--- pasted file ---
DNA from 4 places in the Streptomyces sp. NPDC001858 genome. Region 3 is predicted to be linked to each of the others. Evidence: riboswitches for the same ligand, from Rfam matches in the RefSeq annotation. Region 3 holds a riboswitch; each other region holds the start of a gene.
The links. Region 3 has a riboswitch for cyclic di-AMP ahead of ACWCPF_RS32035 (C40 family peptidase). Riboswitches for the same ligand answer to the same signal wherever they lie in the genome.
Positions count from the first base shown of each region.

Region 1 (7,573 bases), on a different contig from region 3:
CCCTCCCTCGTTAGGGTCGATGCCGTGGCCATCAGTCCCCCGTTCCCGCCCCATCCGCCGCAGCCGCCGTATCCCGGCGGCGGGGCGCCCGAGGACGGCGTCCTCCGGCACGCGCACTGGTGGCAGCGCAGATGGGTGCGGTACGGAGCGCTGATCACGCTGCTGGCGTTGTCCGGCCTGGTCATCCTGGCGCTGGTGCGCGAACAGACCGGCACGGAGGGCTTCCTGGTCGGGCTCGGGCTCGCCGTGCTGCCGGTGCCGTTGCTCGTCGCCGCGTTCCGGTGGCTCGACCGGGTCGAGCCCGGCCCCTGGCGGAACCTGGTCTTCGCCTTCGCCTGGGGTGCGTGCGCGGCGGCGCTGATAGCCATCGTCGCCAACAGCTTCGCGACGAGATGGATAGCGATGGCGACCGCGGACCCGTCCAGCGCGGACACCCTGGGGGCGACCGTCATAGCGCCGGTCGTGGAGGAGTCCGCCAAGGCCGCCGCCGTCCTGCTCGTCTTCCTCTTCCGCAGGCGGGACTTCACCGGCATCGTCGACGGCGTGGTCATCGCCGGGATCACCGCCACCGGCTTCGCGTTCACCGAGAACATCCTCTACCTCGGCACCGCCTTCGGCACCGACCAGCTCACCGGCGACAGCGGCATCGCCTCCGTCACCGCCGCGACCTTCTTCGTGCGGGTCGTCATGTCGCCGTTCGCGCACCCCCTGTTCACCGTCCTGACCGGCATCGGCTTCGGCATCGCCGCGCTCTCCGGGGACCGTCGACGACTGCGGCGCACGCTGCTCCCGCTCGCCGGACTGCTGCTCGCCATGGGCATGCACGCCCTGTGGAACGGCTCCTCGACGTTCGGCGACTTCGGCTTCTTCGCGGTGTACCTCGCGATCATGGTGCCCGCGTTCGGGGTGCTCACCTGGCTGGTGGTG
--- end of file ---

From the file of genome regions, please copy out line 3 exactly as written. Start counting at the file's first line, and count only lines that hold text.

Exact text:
Positions count from the first base shown of each region.